Friday, April 30, 2010

Where the Masses Meet is Where the Color Sleeps!


This week has been pretty crazy weather wise, we have had short sleeve shirt (in the sun) weather and yesterday I had snow landing on my palette.... For the most part spring has sprung in Maine and the grass is getting greener (finally!) .
I have decided that just one last gray scale comparison will do it this week and thought it was a good one to do this with, here's why. The colors are what some would call "crazy" or "Imaginative" I see these colors as fine comparisons of warm/cool and lighter/darker but you can judge for yourself. Either way it works in the gray scale and proves a point that a value is only a light or a dark in comparison to the value next to it.. If you took the unlit side of the building in this piece and made a sample chip to hold up to other paintings you would see that it could be a "Light", in this one it works as "in shadow. This piece was painted at Cozy Harbor in Boothbay, its 8x10.
The top piece is from a day up on Mount Battie here in Camden Maine. It was a day of on and off rain, this one is when the rain clouds left for the day. I am not sure why the top left of the image looks dirty??? In real life it is clean color. This piece is a 20x16.


























Quote" "I have observed a number of works which actually lead one to assume that certain people's eyes show them things differently from the way they really are ... who perceive - or as they would doubtless say 'experience' - the meadows as blue, the sky as green, the clouds as sulphurous yellow, and so on ... I wish to prohibit such unfortunates, who clearly suffer from defective vision, from trying to foist the products of their faulty observation on to their fellow men as though they were realities, or indeed from dishing them up as 'art'."Adolf Hitler, 1937.
there.. do you really wanna have to the same opinions on color as that guy????
"The craving for colour is a natural necessity just as for water and fire. Colour is a raw material indispensable to life. At every era of his existence and his history, the human being has associated colour with his joys, his actions and his pleasures."-- Frenand Leger, "On Monumentality and Color", 1943.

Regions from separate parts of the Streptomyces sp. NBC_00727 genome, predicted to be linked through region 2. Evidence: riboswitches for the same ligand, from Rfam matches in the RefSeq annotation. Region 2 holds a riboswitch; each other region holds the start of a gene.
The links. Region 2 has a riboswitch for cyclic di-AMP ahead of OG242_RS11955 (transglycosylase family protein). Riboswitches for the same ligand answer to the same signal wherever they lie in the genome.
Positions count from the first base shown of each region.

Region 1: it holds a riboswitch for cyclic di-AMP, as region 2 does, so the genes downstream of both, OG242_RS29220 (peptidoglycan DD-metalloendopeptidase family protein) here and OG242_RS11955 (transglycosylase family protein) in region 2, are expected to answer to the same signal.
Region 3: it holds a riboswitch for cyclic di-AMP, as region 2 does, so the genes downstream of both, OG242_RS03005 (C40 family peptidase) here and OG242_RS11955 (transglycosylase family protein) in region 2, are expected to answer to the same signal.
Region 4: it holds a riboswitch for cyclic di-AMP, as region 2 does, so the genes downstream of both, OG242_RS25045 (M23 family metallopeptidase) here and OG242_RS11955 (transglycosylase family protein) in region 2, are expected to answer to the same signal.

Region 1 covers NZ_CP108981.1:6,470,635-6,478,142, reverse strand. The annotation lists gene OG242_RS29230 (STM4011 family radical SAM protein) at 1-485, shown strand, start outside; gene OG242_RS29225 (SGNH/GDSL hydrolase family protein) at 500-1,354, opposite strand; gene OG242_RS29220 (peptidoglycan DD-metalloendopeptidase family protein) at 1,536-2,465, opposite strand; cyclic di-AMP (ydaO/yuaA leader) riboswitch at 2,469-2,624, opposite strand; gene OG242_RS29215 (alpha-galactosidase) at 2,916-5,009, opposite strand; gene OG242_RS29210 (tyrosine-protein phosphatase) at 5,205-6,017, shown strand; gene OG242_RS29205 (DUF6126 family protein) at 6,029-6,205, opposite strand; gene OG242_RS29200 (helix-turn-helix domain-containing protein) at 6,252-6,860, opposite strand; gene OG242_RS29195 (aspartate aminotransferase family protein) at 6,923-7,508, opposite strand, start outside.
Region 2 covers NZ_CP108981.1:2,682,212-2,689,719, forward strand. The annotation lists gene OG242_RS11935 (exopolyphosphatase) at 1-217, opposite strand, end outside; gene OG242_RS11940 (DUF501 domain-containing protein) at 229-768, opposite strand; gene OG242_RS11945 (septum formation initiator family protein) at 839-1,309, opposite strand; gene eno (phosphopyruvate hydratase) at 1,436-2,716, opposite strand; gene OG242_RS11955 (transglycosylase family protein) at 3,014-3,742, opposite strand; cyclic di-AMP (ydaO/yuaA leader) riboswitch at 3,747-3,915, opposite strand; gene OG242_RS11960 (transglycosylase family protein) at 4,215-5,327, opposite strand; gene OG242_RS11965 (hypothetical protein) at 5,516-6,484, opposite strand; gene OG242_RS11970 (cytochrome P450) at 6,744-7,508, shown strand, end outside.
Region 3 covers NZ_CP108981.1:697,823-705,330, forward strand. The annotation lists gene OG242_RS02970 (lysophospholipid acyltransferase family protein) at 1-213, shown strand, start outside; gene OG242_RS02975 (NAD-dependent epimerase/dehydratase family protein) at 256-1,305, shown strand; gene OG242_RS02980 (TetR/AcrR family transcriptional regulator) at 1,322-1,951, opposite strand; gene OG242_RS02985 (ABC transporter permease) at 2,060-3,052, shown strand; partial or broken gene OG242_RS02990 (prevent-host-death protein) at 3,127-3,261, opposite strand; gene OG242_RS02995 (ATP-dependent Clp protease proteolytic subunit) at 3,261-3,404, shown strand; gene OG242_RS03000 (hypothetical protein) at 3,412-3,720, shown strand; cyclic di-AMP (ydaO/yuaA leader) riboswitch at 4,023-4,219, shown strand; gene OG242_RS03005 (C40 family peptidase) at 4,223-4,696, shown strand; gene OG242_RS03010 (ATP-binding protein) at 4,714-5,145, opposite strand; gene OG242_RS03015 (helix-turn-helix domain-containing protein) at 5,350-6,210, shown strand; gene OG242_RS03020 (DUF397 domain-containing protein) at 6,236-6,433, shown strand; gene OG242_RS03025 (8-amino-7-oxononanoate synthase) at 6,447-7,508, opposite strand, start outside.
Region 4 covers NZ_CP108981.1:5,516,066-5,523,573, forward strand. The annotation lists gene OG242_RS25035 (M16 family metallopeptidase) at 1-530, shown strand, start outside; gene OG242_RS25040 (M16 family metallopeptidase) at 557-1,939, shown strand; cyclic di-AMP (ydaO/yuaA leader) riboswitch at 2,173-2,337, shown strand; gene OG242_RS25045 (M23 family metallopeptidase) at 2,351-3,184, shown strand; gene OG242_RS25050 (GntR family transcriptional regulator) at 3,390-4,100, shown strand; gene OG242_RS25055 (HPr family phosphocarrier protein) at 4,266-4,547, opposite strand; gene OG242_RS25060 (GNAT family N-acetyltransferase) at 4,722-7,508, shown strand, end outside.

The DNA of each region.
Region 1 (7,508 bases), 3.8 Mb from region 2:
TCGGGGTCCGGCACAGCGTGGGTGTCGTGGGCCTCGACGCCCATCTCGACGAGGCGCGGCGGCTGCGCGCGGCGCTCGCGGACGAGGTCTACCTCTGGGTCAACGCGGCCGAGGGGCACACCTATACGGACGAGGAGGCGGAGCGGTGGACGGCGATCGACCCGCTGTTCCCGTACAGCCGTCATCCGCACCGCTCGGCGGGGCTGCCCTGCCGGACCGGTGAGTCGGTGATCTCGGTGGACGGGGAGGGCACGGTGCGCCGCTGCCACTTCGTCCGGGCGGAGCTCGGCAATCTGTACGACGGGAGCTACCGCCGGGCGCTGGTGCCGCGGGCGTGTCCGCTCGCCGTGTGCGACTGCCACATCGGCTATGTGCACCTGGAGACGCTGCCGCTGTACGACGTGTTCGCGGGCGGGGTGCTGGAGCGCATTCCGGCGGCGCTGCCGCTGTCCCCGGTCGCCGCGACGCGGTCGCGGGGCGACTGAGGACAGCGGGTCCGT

I'm guessing these two didn't share a six pack.. LOL.. thanks for stopping by, Dan

9 comments:

Michael Pieczonka said...

Nice work man.. I like the way you mass the values and don't get too fussy.

Vicki Sergent said...

I think your attention to values is definately paying off--an especially nice series of pieces coming off the easel lately.

Dan Corey said...

Thank you Michael, I do get pretty fussy, maybe Im getting better at hiding that.

HI Vicki, Thank you, I am doing these value comparisons to help others see what is really doing the work in these paintings.


To painters: especially beginners! If you are reading this and have a question please feel free to leave it here or you can send to my personal email (painter03@yahoo) and I will do my best to help you out. If you are to shy to ask just study great paintings and it will all start to sink in eventually. I think J.S.Sargent paintings in black+white are the absolute best examples to learn value control from. Dan

Knitting Painter Woman said...

exciting paintings and great observation. I'm sure that Money and Richard Estes, for example, would have different optometric "needs."

Dan Corey said...

Thank you KNP. Nice comparison.

Mick Carney said...

As you know I'm struggling a bit with values and colour at the moment. This series of posts are good learning material for me. I particularly like the way you create the impression of greater value change with you use of colour. The black and white images have given us another dimension to inform our understanding and enjoyment.

Whilst always understanding that Adolf was not all there, your quote confirms every negative thought I'd had about him.

Dan Corey said...

Hey Mick, great Im glad you like them. Temp shifts can make a subtle value change seem bigger then it is, its a nice surprise when its found in nature.
True, he was "not all there".

Becky Joy said...

I just found your blog through Marc Hanson about the easel. I had never heard of that type. Anyway, love your paintings. Wonderful light, brushstrokes, color and values.

Dan Corey said...

HI Becky, Thank you very much!